Mystery Fed Candidate Won Seat at FOMC Table, Then Walked Away
(Bloomberg) -- Who got an invitation from Janet Yellen to sit at the most exclusive economic-policy table in the world, and turned it down?
The Federal Reserve isn’t saying.
The appointment of a new president for the Federal Reserve Bank of Philadelphia in 2015 was controversial almost from the start. Soon after Patrick Harker was named to the post it emerged that, as one of the bank’s directors, he’d been part of the search process before throwing his hat in the ring at the urging of his board colleagues.
The disclosure bolstered accusations that the process for choosing presidents of the 12 regional Fed banks, whose decisions influence the entire U.S. economy, lacked transparency and favored insiders. Now it appears there was another twist to the tale that was kept under wraps, and which the Fed refuses to fully explain.
Previously unreported documents -- obtained under a Freedom of Information Act request by the activist group Fed Up and shared with Bloomberg News -- show Harker wasn’t the first person nominated by the Philadelphia board for the leadership post. Someone else, whose name was redacted from the documents, was chosen by the regional board in February 2015. The Board of Governors in Washington, headed by Chair Yellen, even unanimously approved the nomination in a Feb. 18 vote.
Then, unexpectedly, the nominee turned down the job.
At that point, the Philadelphia board turned to Harker and asked him to reconsider his earlier decision not to be a candidate for the position, and Harker assented. Eight days later, on Feb. 26, he was unanimously approved by the Board of Governors in a new vote.
Michael Angelakis, chairman of the Philadelphia board, in an emailed response to questions, said he wouldn’t reveal the identity of the initial nominee “in an effort to respect the individual’s privacy and the integrity of the presidential search process.” Nor would he say why that person withdrew at such a late stage, or explain why the full sequence of events wasn’t made public.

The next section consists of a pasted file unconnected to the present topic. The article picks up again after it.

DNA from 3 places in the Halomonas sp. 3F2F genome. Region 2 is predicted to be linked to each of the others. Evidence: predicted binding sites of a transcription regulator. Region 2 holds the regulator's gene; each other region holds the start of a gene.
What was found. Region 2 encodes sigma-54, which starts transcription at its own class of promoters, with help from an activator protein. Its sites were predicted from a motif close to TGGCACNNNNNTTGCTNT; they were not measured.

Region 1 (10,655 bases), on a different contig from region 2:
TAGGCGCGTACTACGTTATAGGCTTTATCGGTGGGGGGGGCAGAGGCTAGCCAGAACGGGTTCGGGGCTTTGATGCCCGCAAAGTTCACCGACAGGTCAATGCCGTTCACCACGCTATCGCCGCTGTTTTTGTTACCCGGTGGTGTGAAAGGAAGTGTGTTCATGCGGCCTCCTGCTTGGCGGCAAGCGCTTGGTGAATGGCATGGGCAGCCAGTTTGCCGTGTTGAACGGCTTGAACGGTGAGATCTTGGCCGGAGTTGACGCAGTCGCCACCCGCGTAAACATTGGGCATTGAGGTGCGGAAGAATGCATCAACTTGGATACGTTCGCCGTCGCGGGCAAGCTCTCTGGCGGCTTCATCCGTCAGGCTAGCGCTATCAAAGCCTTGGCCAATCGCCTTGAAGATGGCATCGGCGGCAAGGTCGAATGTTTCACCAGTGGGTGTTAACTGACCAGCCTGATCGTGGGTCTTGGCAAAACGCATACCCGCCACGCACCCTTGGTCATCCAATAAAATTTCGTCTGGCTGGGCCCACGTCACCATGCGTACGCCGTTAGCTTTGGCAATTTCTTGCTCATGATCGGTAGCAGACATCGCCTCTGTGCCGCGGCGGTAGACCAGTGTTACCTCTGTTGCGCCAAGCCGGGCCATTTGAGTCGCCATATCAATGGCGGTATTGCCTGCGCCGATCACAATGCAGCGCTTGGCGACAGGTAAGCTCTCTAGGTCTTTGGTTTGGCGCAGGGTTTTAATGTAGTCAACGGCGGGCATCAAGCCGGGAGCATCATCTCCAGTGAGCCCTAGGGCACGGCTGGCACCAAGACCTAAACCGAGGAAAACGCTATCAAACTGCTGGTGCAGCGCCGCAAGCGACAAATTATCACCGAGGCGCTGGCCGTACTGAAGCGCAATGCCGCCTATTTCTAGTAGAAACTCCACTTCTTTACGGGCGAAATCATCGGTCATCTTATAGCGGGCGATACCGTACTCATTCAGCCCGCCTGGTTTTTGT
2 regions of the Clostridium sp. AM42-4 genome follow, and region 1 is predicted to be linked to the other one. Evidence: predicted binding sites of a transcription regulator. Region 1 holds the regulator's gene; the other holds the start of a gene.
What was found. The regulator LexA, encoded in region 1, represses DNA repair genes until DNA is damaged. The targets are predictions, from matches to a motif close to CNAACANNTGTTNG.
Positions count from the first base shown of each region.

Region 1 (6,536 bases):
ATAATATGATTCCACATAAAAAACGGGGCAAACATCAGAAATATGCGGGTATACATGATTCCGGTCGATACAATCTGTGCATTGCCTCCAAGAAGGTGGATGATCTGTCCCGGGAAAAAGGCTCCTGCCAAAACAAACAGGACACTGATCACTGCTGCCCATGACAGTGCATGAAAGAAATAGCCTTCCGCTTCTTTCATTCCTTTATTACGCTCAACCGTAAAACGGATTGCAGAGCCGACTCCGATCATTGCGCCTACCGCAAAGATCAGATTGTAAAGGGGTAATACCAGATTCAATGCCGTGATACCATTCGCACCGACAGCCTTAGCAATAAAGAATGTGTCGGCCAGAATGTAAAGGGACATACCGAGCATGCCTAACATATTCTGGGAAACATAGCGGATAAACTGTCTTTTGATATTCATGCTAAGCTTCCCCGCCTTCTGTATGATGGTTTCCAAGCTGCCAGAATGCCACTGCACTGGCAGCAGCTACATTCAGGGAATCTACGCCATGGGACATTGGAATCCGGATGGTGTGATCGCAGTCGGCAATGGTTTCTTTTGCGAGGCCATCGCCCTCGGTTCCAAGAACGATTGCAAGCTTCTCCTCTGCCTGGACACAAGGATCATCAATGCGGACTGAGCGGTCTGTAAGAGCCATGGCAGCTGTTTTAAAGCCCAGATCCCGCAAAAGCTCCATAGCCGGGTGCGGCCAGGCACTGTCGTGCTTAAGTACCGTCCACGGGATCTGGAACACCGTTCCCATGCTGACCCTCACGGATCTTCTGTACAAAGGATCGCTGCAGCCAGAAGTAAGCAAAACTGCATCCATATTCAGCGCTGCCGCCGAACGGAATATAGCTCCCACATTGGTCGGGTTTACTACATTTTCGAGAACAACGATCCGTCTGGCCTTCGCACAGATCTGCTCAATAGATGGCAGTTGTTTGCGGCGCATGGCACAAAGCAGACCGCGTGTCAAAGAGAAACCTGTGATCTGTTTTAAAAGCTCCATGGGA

David Skidmore, a spokesman for the Board of Governors, said in an email that because it was a personnel matter he also wouldn’t identify the person or say why the person didn’t accept the position.
“This kind of secrecy for secrecy’s sake is exactly the stuff that stirs the pot and hostility for the Federal Reserve system,” said Peter Conti-Brown, a Fed historian and assistant professor at the University of Pennsylvania.
“The benefits of this level of secrecy are, ostensibly, it facilitates a process that gets you the best candidates,” he added. “I simply don’t believe the benefits are so big as to justify all the opacity, confusion and conspiracy mumbling, and even deep conflicts that may go undetected.”
The Fed usually discloses senior personnel decisions by the Board of Governors in a weekly release titled Actions of the Board, Its Staff and the Federal Reserve Banks. The vote on Harker was published in early March, just after the Philadelphia Fed publicly announced the appointment. The vote approving the candidate who subsequently withdrew never appeared.
The Fed’s Skidmore said the Board of Governors has no legal requirements to report personnel decisions, though it is the central bank’s practice to do so for senior appointments. However, he added, “Only final actions are listed; appointments that do not become effective are not listed.”
In this case, he said, the vote “had the effect of authorizing the Federal Reserve Bank of Philadelphia’s board to extend an offer to a candidate for president.” That action didn’t become final because the candidate did not accept the offer, Skidmore said.
Aaron Klein, a fellow at the Brookings Institution in Washington who has criticized the selection process for Fed bank presidents, wasn’t persuaded by the explanation.
“If the Federal Reserve Board of Governors formally voted to approve a person to be president of the Philadelphia Fed, they should release that vote and explain what happened,” he said.
The Fed’s 12 regional banks help run the country’s inter-bank payments system, supervise and regulate banks, conduct community development projects and perform economic research. Each reserve bank president also sits on the Federal Open Market Committee, the panel that sets the central bank’s benchmark interest rate and takes other crucial monetary policy decisions.
Given the level of public trust placed in those officials, Penn’s Conti-Brown said, the processes leading to their appointments should be more open. “They are engaging in some of the most important public policy-making that this nation undertakes,” he said.
Angelakis said an executive search firm reviewed “well over 100 resumes” and presented “more than a dozen” finalists to the regional board’s search committee for in-person interviews. In the end, he said, the process led to the most qualified candidate.
“I think we all are very fortunate to have Patrick as the president of the Philadelphia Fed,” Angelakis said via email. “He is incredibly qualified and has made a positive impact on the bank and the Fed system.”
For Klein, the new information rekindles questions about the propriety of the Philadelphia board’s decision to select Harker for the post, rather than another candidate from among finalists who emerged from the five-month search process.
“The issue isn’t whether a person is doing a great job or not. The issue is whether the process reserve banks use is sufficiently democratic, transparent and accountable,” he said.